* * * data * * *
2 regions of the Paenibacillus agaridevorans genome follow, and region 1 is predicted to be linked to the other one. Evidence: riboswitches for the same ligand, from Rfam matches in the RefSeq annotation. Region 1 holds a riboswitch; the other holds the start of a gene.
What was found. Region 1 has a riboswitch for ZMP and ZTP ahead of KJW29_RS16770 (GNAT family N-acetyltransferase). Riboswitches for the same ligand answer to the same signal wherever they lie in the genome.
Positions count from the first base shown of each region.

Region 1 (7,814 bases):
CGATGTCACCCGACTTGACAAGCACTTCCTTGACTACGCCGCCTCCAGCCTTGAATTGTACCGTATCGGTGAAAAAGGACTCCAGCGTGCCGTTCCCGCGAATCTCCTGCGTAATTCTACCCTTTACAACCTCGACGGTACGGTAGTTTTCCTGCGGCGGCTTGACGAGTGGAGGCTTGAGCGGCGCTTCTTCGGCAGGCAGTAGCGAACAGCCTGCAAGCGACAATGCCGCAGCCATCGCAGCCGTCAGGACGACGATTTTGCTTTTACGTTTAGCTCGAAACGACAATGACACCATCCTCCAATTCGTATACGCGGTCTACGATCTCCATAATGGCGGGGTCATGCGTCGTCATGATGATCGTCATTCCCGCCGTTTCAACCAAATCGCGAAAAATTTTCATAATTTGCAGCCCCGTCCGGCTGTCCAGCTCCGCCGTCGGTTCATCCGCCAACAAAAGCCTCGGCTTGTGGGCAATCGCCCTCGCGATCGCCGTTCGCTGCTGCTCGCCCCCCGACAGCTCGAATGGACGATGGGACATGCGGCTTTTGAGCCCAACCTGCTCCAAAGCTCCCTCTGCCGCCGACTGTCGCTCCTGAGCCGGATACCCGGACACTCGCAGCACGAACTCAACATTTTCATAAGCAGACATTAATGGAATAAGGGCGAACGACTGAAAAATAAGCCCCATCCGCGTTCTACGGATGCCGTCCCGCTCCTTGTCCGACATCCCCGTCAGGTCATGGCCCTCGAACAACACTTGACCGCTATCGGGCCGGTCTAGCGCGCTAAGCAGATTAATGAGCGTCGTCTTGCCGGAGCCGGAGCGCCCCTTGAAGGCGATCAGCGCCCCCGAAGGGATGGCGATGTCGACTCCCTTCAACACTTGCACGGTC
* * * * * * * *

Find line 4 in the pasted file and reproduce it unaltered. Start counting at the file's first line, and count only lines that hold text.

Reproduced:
Region 1 (7,814 bases):